Clients in high conflict divorces sometimes record their arguments and interaction with their spouse in order to protect themselves from false allegations; to try to prove that the other person is making threats or harassing them, or to try to secretly obtain an admission on tape. Is it "legal" to do so? The general answer in New York is that you may record only those conversations in which you are a participant. You may not legally record conversations where your presence is unknown as that is considered wiretapping, both a New York State and Federal crime punishable by possible imprisonment.
In New York, therefore, one spouse may legally have a recording device in their pocket when arguing with their spouse. A spouse may not, however, record third party phone calls to which he or she is not a participant. Again, to do so would be to engage in illegal wiretapping. How may these tape recordings be admitted into evidence in the divorce action? The recent Court of Appeals case of Grucci v Grucci, --- N.E.2d ----, 2012 WL 5845008 (N.Y.), 2012 N.Y. Slip Op. 07856 explains that authentication of the tape is critical.
Grucci involved an action for divorce.A few months after the commencement of the action, the husband was charged with harassing the wife, and an order of protection was issued directing him to stay away from her. Subsequently, the husband was accused of violating the order. The husband was indicted by a grand jury charging the husband with two counts of first-degree criminal contempt. The husband was acquitted after a bench trial. The husband then brought a civil action against the wife to recover damages for malicious prosecution.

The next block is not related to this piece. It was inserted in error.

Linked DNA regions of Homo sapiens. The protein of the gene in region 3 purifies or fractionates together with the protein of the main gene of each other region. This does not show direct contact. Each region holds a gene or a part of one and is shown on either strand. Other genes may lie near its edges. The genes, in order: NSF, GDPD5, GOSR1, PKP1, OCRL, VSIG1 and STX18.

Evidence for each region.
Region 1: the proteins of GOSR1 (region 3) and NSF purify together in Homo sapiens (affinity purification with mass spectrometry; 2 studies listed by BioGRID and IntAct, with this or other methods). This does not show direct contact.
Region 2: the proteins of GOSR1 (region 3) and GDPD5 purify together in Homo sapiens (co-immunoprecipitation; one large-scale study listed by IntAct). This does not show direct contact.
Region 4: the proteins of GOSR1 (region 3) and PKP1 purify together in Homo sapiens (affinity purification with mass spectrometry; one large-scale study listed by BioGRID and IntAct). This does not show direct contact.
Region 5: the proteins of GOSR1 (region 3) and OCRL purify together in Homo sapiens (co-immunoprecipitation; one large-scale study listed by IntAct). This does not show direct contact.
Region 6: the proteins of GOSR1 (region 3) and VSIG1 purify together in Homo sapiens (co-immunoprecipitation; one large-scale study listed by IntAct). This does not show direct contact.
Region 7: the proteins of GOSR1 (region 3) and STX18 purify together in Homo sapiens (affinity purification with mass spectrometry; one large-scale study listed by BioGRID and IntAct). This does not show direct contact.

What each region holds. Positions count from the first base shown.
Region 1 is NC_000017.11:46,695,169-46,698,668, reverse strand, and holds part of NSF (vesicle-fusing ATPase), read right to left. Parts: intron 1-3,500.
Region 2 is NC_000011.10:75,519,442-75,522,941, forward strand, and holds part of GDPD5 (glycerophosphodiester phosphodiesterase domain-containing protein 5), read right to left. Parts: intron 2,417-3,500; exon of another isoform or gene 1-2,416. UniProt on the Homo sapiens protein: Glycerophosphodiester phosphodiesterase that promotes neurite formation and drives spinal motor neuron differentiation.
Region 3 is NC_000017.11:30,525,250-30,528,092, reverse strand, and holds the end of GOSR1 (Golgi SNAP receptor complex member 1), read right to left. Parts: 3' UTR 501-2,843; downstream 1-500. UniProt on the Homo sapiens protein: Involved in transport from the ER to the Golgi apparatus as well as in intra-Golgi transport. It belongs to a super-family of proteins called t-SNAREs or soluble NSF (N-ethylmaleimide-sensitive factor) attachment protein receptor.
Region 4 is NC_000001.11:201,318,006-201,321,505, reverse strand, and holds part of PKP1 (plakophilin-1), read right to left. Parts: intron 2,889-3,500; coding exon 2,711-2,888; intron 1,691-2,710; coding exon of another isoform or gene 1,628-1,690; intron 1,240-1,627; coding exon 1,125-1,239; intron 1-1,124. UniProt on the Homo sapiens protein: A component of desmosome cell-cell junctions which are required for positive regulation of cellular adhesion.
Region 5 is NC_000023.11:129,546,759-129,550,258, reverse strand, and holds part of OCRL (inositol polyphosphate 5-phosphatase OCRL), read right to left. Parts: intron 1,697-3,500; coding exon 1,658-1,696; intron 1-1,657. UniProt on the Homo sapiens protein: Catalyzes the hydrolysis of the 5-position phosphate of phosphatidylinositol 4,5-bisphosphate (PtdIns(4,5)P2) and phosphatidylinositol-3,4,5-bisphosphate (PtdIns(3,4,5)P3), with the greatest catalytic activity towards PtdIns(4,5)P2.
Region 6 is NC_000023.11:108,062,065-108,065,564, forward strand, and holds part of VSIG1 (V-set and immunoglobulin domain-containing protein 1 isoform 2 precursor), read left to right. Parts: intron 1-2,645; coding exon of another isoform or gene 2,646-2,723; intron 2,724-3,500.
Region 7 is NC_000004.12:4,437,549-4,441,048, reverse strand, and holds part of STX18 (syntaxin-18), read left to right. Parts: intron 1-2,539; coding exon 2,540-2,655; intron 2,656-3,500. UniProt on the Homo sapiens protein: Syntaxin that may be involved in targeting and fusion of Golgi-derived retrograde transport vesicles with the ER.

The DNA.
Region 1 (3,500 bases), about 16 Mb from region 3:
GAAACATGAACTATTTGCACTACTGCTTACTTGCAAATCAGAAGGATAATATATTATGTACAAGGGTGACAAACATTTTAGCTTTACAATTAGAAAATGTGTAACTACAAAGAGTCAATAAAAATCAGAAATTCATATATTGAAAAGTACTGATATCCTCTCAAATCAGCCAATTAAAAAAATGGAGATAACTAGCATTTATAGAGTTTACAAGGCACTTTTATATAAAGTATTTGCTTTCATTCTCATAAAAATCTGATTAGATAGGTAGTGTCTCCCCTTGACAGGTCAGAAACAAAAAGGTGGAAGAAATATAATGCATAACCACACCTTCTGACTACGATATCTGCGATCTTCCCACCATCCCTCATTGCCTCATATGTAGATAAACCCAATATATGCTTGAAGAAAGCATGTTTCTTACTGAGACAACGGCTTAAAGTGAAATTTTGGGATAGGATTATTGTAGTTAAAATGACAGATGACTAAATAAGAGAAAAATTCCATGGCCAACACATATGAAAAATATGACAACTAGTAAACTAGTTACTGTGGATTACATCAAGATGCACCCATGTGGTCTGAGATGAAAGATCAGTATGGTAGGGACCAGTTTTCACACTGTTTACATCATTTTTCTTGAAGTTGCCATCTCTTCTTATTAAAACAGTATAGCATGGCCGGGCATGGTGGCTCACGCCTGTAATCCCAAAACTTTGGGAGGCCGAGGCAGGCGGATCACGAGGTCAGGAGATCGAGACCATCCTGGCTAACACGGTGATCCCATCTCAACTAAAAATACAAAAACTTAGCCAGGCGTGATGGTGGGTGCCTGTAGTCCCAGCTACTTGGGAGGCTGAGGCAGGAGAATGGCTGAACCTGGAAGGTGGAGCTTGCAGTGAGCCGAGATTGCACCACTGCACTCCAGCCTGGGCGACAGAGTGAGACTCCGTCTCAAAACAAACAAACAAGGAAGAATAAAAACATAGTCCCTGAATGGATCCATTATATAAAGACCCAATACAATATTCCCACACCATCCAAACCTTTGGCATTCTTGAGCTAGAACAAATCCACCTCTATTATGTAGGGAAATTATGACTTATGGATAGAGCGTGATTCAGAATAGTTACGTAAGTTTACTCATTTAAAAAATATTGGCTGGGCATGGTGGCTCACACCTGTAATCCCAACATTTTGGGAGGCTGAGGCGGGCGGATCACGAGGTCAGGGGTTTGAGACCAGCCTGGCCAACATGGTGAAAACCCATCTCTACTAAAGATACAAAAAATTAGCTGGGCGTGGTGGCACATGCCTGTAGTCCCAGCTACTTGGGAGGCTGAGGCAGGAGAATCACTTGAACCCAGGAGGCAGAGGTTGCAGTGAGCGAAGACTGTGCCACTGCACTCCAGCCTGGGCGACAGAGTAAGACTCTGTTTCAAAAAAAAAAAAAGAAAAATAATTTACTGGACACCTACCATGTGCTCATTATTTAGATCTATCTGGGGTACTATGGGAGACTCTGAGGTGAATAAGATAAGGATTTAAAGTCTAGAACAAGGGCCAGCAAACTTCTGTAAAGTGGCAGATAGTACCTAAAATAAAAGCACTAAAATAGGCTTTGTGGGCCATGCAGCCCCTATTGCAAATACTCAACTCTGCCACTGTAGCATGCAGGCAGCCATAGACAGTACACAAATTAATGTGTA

At trial, the husband sought to play for the jury an audiotape of a telephone conversation in which the wife purportedly made clear to her husband, at some point after she went to the police, that she was not afraid of her husband. The wife’s attorney objected to the audiotape's admission on the grounds it was unreliable, "pieced together from a number of things" and "unintelligible"; that no chain of custody had been established; and generally that "no foundation [had been] laid for it at [that] point." The Court of Appeals affirmed. In a memorandum decision, the Court of Appeals observed that while a party to a taped conversation may identify the speakers, "identity and authenticity are separate facets of the required foundation, both of which must be established" ( People v. Ely, 68 N.Y.2d 520, 528  ).
The Court of Appeals stated: "The predicate for admission of tape recordings in evidence is clear and convincing proof that the tapes are genuine and that they have not been altered" (People v Ely, supra, at 522). In the Grucci case, there was no attempt to offer proof about who recorded the conversation, how it was recorded (e.g., the equipment used) or the chain of custody during the nearly nine years that elapsed between when the conversation allegedly took place and the time of the trial.